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Moeller v. City of Moline

JULY 16, 1964.




Appeal from the Circuit Court of Rock Island County; the Hon. GEORGE O. HEBEL, Judge, presiding. Reversed and remanded.


This is an action for declaratory judgment brought by the plaintiff, Alton W. Moeller, against the City of Moline seeking a declaration that the R-4 two and single family residential zoning classification of his property was void and invalid, and seeking a declaration that he has the right to use the property for a truck terminal under an M-1 industrial classification. The trial court granted the relief requested, and entered the declaratory judgment from which this appeal is taken by the defendant, City of Moline.

The plaintiff's property is a tract of land in the City of Moline approximately 115 feet wide fronting on River Drive to the north, and with a depth of 225 feet on the east side, and 200 feet on the west. River Drive is as its name connotes a drive on the bank of the Mississippi River but is one of the ten most heavily traveled streets in the City of Moline with a 1960 average daily traffic count of 7,000 to 8,000 vehicles per day, although a number of other streets in the city have heavier traffic counts. River Drive is only 25 feet wide from curb to curb.

Immediately abutting the plaintiff's property to the rear, or south, is a railroad embankment, then a 200 to 250 foot railroad right-of-way, upon which eleven trains of the Rock Island Railroad run daily. Directly across River Drive to the north of plaintiff's property is the Mississippi River; the view of the river from plaintiff's is appropriately described as a fine view.

The plaintiff's property is located near the center of a compact, contiguous R-4 two and single family residential district extending for six blocks east and west along the River Drive north of the railroad right-of-way between 39th and 45th Streets. The plaintiff's property, and all others located in the R-4 zone, have a fine view of the river. The entire six-block area is built up solidly residential, with very few vacant lots. The homes in this area are generally well maintained, and with few exceptions, are well set back from the road.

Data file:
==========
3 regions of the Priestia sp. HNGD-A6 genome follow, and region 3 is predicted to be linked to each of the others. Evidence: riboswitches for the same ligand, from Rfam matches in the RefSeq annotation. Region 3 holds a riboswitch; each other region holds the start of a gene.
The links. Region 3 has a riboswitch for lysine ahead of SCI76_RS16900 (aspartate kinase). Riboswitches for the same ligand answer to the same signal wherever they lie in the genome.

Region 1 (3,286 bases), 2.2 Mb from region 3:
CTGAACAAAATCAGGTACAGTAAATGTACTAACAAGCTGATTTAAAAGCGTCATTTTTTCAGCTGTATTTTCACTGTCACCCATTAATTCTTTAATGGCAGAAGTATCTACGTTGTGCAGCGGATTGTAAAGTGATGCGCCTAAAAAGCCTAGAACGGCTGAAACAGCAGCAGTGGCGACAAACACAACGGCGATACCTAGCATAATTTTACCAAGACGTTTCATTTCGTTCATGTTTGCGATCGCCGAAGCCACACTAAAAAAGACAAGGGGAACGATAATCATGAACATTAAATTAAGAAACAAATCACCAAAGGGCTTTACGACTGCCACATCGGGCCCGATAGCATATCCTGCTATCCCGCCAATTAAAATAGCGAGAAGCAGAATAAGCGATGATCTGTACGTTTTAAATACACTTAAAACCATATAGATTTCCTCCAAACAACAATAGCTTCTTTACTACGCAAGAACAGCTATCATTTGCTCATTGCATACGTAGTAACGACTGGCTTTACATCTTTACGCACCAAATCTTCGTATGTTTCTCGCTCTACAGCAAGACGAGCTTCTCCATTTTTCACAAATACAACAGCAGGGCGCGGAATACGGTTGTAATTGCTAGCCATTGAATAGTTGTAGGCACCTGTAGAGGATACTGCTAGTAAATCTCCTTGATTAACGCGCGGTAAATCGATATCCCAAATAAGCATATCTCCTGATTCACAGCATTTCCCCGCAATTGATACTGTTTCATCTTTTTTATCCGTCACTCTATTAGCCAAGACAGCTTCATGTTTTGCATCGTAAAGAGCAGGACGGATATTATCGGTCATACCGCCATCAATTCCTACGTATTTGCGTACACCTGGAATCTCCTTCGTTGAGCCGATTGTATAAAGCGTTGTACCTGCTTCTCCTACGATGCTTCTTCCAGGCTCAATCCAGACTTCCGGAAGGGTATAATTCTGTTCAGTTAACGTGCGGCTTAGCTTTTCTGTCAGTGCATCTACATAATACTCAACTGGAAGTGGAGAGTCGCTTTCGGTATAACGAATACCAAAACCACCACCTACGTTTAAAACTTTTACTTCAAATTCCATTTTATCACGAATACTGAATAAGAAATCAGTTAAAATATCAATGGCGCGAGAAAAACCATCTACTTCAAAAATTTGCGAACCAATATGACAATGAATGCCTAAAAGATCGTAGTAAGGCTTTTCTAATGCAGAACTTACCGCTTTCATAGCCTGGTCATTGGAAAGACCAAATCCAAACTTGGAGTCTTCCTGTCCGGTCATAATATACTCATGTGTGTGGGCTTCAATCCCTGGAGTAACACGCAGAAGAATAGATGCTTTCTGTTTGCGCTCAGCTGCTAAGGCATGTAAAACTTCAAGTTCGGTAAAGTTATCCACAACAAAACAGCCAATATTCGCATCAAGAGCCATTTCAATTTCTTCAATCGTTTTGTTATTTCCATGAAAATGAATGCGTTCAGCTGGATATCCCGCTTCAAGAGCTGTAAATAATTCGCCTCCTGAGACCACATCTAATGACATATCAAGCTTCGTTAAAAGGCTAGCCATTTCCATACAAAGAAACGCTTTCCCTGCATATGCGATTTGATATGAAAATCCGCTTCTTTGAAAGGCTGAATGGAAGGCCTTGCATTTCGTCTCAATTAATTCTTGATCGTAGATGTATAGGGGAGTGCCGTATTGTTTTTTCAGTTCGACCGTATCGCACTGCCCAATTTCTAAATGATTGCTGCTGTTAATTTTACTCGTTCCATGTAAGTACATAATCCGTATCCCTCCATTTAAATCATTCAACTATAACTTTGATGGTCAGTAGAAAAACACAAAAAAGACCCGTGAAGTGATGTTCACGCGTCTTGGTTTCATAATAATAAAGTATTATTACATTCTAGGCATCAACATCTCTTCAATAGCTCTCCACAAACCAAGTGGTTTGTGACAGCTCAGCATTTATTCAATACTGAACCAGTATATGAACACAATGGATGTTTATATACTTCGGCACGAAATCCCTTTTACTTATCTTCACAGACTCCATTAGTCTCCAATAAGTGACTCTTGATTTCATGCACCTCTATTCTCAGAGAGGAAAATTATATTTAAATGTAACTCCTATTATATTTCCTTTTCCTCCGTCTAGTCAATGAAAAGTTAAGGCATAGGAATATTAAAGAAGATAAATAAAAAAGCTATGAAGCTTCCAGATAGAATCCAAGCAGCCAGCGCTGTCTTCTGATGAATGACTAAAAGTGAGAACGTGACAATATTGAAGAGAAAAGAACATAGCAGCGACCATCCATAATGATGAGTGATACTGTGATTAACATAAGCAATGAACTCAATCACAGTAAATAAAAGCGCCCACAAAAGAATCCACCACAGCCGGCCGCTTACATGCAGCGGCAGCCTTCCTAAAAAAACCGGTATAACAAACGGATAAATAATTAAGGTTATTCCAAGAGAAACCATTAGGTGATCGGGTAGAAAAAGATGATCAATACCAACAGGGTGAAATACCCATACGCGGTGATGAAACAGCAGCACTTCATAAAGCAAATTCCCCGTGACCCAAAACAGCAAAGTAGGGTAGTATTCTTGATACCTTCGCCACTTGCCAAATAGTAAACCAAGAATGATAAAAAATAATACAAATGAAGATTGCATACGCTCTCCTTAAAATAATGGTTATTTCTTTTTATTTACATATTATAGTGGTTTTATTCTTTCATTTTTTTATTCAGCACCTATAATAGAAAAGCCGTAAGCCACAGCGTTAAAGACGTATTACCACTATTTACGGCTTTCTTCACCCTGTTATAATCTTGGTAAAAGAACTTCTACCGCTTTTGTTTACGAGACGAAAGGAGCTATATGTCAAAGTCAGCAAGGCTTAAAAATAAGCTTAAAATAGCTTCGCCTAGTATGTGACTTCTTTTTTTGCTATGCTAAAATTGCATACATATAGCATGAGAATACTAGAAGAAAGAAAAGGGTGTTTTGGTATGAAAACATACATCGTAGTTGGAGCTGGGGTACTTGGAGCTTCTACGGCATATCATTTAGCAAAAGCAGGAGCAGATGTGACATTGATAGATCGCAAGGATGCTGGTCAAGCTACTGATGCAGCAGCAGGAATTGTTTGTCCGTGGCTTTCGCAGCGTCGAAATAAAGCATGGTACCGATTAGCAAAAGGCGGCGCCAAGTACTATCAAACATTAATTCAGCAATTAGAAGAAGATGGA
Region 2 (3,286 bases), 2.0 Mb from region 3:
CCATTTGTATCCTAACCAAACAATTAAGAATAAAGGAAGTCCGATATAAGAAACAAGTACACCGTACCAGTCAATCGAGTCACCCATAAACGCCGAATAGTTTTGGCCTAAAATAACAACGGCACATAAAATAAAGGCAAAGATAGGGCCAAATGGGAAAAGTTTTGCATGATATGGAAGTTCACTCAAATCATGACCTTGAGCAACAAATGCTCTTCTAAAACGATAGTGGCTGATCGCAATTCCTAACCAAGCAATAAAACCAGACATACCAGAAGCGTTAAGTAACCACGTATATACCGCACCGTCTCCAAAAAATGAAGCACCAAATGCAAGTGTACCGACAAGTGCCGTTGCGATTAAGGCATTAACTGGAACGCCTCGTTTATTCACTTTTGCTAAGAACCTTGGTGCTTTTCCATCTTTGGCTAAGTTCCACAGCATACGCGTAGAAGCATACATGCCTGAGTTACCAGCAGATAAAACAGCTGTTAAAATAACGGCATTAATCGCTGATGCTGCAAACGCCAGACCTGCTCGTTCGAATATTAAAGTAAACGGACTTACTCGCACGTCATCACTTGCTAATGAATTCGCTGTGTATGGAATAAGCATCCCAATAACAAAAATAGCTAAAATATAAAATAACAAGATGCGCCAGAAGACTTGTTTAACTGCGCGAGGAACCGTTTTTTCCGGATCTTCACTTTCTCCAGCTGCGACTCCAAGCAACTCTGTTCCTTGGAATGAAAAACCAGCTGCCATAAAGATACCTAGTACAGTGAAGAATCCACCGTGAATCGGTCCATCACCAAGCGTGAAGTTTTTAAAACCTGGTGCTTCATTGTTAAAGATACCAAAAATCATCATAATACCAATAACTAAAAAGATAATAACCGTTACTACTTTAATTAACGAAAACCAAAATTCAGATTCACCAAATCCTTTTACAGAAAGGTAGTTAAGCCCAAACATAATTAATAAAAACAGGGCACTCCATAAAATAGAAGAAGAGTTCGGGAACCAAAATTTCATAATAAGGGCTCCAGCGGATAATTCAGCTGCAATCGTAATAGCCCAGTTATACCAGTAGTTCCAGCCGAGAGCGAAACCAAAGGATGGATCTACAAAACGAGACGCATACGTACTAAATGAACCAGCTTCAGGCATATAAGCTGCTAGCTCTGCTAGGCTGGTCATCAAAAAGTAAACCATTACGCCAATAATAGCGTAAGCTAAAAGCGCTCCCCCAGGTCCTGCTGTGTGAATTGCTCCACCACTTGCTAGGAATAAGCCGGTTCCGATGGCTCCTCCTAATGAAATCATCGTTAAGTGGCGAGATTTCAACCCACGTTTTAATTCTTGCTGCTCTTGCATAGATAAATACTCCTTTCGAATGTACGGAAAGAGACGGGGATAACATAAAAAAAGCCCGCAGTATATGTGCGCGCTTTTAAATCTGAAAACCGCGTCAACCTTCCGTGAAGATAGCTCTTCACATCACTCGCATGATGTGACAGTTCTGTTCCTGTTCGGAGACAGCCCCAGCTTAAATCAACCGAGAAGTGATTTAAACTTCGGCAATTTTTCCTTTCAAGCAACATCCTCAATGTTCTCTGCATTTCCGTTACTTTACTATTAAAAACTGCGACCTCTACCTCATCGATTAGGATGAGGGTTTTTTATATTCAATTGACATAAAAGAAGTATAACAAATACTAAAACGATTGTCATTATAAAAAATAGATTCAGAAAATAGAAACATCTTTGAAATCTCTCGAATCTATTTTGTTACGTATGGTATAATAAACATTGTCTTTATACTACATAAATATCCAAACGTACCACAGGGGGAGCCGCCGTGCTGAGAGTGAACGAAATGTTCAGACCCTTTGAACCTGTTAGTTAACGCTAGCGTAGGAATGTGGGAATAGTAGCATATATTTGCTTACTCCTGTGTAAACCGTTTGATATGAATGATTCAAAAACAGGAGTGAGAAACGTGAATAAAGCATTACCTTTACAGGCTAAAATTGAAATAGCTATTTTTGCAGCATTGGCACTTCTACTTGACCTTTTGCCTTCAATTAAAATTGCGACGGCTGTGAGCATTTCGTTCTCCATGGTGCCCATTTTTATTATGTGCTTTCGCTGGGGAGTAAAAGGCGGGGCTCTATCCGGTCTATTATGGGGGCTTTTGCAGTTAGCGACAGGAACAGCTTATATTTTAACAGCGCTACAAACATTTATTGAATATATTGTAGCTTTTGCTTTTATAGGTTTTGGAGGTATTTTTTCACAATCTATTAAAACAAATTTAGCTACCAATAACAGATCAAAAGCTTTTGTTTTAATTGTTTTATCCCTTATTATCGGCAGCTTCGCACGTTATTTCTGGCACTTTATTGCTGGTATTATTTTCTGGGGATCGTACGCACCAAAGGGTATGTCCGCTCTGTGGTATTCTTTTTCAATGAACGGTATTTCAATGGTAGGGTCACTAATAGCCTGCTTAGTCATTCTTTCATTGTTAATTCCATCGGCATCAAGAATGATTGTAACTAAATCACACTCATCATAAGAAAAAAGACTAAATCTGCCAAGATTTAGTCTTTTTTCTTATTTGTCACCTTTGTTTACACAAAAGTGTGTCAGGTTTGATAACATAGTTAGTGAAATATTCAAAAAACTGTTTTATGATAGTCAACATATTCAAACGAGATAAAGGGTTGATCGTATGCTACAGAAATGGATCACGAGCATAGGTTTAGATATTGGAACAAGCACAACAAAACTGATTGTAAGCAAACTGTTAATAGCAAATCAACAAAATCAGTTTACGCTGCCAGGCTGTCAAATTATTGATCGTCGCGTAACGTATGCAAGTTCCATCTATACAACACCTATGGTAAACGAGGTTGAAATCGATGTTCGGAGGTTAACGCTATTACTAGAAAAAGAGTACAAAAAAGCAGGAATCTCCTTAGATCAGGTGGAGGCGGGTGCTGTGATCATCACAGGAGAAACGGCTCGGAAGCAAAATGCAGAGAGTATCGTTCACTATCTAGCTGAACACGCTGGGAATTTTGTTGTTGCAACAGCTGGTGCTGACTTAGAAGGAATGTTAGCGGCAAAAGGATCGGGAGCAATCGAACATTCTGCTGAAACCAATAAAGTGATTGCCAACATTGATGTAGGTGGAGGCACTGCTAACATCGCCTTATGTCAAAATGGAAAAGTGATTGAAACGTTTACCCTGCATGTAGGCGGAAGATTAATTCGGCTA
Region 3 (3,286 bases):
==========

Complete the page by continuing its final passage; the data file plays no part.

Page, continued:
River Drive west of 34th Street is primarily industrial, of all types. Commencing at 34th Street and moving east toward the R-4 area in question are the following (situated in an M-2 industrially zoned district): Western Transportation Company, a truck terminal, is located on 34th Street to the south of River Drive; in the 3500 block is Sportland Marine; in the 3600 block is a septic tank and concrete step company; 3700 block, a die making company, a TV service and a grinding service; 3800 block, a die casting company and a foundry; 3900 block, the Naval Armory; and then the subject six-block area. The Armory is 1050 to 1200 feet from the plaintiff's property and is separated from it by 13 residences.

Within the R-4 area there are six residences east of the plaintiff's property along River Drive covering a distance of approximately 750 feet — then proceeding east along River Drive, in an M-2 zoned district, are located the following; Harris Business Forms office; Axel Carlson Construction Company; several brick residences; Lincoln-Dixie Freight Company, a truck terminal, which is four or five blocks east of the plaintiff's property; several more residences; then a concrete step company; Henry Engineering Company; another trucking company; a fish market; Reed Fire Brick Company; a distributing plant across the railroad tracks; and, finally, at the corner of 55th Street, a motor cargo truck terminal.

The plaintiff's property is presently unoccupied, but has upon it at the rear a very small old house and shed. The house was last occupied about eight years ago.